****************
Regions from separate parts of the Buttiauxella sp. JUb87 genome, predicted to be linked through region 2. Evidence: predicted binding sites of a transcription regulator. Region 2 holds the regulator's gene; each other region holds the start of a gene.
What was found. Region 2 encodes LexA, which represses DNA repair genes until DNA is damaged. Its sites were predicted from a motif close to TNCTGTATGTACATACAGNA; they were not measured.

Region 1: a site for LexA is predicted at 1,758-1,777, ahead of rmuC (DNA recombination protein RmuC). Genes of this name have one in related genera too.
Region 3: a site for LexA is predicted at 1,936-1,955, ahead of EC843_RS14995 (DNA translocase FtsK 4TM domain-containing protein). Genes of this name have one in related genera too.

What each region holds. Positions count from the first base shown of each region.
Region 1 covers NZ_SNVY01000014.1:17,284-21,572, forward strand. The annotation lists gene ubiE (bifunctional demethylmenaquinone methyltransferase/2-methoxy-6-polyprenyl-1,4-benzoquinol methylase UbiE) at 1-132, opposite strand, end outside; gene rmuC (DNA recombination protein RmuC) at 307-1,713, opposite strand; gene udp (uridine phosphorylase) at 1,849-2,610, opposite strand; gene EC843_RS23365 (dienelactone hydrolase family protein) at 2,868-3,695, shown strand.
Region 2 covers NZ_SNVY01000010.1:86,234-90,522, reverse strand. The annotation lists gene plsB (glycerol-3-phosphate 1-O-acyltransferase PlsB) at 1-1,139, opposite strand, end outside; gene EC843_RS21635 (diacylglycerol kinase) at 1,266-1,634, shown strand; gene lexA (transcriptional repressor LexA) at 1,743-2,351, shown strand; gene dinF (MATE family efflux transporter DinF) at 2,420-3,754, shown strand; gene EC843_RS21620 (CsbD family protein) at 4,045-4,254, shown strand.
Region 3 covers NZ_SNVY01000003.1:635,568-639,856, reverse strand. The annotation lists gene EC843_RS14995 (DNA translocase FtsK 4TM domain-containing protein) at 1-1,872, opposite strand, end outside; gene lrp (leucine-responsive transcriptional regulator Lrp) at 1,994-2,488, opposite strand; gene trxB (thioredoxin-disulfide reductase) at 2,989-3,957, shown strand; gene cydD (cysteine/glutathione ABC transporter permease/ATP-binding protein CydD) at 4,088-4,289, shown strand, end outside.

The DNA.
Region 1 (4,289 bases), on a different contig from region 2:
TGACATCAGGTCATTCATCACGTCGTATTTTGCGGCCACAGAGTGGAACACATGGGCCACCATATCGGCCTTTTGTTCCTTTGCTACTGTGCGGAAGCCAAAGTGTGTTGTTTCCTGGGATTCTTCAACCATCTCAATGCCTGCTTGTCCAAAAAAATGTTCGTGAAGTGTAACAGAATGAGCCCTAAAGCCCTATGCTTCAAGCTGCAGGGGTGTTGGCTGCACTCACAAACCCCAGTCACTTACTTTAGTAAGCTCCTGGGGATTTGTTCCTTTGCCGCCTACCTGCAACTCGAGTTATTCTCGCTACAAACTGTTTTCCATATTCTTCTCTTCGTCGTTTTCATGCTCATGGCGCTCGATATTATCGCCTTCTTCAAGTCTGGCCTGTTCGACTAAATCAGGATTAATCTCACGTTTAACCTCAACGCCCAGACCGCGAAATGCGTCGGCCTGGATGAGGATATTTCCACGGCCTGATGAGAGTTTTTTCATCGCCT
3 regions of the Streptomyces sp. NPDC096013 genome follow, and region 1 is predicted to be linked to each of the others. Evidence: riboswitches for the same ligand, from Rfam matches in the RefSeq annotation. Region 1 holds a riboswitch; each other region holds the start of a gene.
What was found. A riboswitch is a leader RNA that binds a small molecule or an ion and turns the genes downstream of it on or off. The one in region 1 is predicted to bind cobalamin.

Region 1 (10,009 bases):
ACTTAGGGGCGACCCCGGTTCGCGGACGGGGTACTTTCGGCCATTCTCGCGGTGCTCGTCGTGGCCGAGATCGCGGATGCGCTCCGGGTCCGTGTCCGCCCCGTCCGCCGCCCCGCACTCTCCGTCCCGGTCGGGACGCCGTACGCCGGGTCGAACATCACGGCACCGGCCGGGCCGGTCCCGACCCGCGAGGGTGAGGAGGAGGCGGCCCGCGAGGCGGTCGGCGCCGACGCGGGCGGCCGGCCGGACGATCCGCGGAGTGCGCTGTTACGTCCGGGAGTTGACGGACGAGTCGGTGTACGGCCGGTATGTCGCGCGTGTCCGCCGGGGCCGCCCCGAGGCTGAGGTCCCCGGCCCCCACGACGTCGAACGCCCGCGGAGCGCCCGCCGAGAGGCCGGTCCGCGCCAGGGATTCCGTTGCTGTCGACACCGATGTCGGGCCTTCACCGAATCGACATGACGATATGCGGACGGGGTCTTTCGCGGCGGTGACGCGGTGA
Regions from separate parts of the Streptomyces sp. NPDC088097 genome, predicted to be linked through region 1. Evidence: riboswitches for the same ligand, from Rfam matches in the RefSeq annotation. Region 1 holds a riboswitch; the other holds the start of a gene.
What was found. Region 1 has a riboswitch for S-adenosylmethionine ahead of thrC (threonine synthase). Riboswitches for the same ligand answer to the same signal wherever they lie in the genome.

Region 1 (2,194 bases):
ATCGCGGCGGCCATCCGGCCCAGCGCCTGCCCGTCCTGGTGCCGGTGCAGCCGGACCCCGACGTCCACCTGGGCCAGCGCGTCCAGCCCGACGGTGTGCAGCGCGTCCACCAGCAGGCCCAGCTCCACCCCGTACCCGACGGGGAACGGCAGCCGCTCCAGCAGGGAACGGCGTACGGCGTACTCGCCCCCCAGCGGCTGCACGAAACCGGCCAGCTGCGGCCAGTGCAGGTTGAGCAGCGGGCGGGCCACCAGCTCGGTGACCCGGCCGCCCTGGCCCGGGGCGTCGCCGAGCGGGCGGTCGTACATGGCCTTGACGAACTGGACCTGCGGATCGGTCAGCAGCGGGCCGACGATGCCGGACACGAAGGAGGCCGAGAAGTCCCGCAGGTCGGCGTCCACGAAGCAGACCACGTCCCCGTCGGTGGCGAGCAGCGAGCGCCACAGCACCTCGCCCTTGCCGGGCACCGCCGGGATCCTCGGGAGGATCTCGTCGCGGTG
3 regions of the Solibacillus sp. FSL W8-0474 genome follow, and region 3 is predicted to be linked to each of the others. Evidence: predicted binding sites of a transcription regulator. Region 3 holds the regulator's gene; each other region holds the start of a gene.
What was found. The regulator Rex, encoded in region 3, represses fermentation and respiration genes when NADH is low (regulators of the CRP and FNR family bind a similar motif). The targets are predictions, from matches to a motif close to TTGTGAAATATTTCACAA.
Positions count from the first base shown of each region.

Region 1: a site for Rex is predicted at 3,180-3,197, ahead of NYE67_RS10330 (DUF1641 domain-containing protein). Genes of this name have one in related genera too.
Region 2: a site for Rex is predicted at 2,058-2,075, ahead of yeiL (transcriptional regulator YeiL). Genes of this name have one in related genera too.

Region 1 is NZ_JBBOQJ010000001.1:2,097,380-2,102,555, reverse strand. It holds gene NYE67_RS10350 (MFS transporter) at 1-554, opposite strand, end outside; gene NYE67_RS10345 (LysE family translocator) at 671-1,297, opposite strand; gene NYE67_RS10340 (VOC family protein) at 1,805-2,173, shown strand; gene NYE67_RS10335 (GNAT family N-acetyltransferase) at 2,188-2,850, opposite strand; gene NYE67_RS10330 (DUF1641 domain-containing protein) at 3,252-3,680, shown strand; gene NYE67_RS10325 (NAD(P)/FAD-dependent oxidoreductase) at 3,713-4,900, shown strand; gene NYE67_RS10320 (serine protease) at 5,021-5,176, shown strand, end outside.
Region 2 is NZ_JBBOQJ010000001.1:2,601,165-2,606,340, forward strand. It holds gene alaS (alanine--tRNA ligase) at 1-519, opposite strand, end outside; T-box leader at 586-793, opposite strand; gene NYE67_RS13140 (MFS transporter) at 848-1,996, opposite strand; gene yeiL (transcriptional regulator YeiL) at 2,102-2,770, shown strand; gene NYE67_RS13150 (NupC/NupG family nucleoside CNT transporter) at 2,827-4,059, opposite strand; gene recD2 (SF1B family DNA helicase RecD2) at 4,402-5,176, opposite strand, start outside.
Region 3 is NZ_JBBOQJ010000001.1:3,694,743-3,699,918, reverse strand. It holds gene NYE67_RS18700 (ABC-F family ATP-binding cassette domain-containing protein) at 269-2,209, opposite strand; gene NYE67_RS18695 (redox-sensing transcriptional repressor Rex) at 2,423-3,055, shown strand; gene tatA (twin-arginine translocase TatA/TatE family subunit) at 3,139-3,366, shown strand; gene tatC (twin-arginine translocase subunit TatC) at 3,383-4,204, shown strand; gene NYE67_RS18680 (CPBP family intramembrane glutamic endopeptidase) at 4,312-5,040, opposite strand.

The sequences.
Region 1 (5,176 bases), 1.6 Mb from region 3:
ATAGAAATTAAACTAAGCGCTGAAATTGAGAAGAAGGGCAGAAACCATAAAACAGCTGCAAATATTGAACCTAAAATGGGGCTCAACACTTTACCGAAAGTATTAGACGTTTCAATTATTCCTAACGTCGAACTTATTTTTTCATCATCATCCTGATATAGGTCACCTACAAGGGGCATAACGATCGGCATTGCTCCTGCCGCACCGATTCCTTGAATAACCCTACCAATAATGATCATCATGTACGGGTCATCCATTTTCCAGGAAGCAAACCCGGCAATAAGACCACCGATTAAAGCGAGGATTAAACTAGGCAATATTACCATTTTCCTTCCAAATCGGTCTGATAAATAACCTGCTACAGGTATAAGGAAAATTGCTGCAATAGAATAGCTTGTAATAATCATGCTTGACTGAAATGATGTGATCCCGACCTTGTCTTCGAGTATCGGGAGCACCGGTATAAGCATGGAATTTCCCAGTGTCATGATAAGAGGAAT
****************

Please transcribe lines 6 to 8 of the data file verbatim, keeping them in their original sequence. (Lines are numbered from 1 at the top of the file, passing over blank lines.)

Region 1 covers NZ_SNVY01000014.1:17,284-21,572, forward strand. The annotation lists gene ubiE (bifunctional demethylmenaquinone methyltransferase/2-methoxy-6-polyprenyl-1,4-benzoquinol methylase UbiE) at 1-132, opposite strand, end outside; gene rmuC (DNA recombination protein RmuC) at 307-1,713, opposite strand; gene udp (uridine phosphorylase) at 1,849-2,610, opposite strand; gene EC843_RS23365 (dienelactone hydrolase family protein) at 2,868-3,695, shown strand.
Region 2 covers NZ_SNVY01000010.1:86,234-90,522, reverse strand. The annotation lists gene plsB (glycerol-3-phosphate 1-O-acyltransferase PlsB) at 1-1,139, opposite strand, end outside; gene EC843_RS21635 (diacylglycerol kinase) at 1,266-1,634, shown strand; gene lexA (transcriptional repressor LexA) at 1,743-2,351, shown strand; gene dinF (MATE family efflux transporter DinF) at 2,420-3,754, shown strand; gene EC843_RS21620 (CsbD family protein) at 4,045-4,254, shown strand.
Region 3 covers NZ_SNVY01000003.1:635,568-639,856, reverse strand. The annotation lists gene EC843_RS14995 (DNA translocase FtsK 4TM domain-containing protein) at 1-1,872, opposite strand, end outside; gene lrp (leucine-responsive transcriptional regulator Lrp) at 1,994-2,488, opposite strand; gene trxB (thioredoxin-disulfide reductase) at 2,989-3,957, shown strand; gene cydD (cysteine/glutathione ABC transporter permease/ATP-binding protein CydD) at 4,088-4,289, shown strand, end outside.